André Almuró,
a radical homosexual cinematography

Friday, December 7, 2007 at 8:30pm
Maison Populaire de Montreuil
Free admission

In the presence of André Almuro.

With Jean-Luc Guionnet, the inventor of a haptic cinema, a cinema of touch, where the camera, guided not by the eye but by the arm alone of the actors both filming and filmed, penetrates sensorially to the heart of the bodies and arrangements of his desire, the super-8 cinema of André Almuró, who also composes electroacoustic music, is certainly one of the most accomplished researches into a specifically masculine and homosexual cinematographic language. The films he has been making since 1978, in the shimmering minerality of skin, in the sculptural quiver of encounter, constitute a unique experience of organic vision.

“Between two men, a cinema of orgasm and desire on the verge of syncopation, an attempt to reconcile the enjoyment of the body with the enjoyment of the act of filming, an attempt that is somehow “impossible” but oh so fascinating and worthy of the highest interest, because it stems from the greatest risk, that of life itself” Christian Lebrat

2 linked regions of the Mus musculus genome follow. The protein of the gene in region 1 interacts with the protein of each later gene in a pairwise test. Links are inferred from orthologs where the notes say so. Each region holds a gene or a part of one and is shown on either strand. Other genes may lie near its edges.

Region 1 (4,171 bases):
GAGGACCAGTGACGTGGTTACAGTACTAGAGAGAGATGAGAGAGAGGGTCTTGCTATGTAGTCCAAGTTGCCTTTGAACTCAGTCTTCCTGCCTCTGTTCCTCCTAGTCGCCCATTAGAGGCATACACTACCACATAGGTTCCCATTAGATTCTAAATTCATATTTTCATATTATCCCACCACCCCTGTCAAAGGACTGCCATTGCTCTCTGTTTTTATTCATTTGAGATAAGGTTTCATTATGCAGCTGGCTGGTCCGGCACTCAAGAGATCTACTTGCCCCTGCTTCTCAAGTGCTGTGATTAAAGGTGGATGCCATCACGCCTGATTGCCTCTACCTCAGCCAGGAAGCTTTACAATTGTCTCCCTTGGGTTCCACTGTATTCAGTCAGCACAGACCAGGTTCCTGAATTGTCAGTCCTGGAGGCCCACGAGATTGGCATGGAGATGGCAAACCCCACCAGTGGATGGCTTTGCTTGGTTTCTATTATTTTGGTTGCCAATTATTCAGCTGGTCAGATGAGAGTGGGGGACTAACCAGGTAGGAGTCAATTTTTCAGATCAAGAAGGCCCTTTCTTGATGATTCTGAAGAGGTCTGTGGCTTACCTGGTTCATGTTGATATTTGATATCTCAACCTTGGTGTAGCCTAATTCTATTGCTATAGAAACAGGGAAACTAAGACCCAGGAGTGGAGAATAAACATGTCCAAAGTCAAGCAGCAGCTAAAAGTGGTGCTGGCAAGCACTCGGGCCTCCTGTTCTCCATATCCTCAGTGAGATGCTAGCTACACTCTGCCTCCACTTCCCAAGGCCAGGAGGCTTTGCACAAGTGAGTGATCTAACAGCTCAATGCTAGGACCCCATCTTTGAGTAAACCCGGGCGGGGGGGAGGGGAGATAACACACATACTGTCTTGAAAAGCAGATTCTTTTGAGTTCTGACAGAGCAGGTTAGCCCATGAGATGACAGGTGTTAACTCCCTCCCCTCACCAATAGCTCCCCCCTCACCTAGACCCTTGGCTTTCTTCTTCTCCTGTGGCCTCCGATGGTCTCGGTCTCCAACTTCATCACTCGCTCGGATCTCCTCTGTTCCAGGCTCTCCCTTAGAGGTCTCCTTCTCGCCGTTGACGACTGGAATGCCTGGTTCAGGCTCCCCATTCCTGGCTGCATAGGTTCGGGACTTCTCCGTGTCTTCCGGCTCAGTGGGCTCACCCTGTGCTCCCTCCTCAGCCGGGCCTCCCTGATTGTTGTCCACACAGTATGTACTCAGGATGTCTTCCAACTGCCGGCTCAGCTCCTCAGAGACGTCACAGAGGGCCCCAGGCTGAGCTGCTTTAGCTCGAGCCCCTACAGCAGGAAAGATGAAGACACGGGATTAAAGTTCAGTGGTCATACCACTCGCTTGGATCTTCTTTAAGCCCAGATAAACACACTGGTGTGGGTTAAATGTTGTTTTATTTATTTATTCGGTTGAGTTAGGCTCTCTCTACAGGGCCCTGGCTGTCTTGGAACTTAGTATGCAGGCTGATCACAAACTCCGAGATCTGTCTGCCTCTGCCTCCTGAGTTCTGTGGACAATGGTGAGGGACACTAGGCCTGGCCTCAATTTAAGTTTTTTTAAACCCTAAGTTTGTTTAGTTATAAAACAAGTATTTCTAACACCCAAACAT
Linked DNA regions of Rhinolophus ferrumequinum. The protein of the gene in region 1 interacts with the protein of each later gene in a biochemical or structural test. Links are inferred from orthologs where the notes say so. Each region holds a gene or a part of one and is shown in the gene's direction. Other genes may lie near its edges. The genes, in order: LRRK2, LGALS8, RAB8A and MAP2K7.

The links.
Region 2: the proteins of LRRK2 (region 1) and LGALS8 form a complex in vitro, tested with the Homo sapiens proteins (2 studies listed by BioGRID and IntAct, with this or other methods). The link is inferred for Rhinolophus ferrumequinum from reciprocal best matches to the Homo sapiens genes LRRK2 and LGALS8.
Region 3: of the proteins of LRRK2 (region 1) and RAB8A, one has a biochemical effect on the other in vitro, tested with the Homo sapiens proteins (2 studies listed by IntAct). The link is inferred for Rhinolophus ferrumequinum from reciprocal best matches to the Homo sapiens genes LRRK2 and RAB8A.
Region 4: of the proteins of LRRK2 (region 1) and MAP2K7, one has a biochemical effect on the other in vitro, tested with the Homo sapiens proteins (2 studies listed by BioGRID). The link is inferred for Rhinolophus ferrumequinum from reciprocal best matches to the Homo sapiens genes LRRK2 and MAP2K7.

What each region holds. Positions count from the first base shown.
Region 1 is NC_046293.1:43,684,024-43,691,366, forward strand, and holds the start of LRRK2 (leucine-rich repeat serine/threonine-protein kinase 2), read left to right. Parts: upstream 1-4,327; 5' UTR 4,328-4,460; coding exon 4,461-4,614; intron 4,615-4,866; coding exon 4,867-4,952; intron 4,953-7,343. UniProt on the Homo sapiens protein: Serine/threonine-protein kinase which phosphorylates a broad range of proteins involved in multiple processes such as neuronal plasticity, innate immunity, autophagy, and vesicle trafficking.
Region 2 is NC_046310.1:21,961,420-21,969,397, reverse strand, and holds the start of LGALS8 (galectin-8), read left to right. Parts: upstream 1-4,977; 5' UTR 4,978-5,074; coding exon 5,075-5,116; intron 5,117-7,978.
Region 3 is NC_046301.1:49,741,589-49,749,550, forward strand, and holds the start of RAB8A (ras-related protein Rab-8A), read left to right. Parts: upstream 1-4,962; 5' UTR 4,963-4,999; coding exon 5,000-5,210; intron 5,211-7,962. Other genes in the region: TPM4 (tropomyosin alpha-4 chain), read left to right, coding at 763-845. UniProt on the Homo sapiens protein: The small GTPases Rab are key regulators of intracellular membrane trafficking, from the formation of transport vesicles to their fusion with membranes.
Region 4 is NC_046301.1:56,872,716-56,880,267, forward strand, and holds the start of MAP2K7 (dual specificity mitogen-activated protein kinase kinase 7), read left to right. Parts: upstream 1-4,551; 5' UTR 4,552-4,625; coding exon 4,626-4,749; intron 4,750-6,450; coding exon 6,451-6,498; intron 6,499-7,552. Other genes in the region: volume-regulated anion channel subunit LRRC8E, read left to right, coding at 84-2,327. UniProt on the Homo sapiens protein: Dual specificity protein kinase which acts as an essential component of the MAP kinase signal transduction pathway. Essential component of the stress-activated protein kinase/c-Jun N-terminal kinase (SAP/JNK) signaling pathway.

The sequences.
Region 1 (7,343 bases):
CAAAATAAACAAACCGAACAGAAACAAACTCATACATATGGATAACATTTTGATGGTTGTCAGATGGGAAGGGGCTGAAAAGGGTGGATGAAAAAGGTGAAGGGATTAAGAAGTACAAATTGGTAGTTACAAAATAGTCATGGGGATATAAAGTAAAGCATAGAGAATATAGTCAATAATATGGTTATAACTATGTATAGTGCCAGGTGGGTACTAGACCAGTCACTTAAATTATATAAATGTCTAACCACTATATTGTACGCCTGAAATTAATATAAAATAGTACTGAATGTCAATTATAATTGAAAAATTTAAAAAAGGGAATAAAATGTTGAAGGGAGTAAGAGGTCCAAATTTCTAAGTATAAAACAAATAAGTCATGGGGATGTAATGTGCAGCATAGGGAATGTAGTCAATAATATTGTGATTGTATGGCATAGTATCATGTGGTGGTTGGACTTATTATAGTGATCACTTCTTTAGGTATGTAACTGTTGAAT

André Almuró, born in 1927 and after initial sound research in 1947, became a radio producer at Radiodiffusion Française (RDF) in 1950. He composed to texts by Jean Cocteau, Pablo Picasso, Eugène Ionesco, Jean Genet, Julien Gracq, Jules Supervielle and the piece Fièvre de marbre for Maurice Béjart’s ballet. In 1957, the year he met the young Pierre Clémenti, whose Pygmalion he was for a time, he joined ORTF’s Groupe de recherches musicales. From 1973, he taught at the Paris I Sorbonne University. In 1976, he presented his first performance Partition with Ange Leccia, and founded the group Son-Image-Corps with his students. In 1978, he made his first film, Cortège (music by Ph. Jubard), which was followed by more than 30 others, and soon turned to deliberately haptic cinema. In 2002, he published L’œil Pinéal, Pour une cinégraphie (Paris-Experimental).

Films shown :

Cortège (1978, 34’)
Alliage (1985, 21’)
Point Vélique (1986, 7’)
Corps intérieur (1988, 8’)

Textes et programmation : Kantuta Quirós & Aliocha Imhoff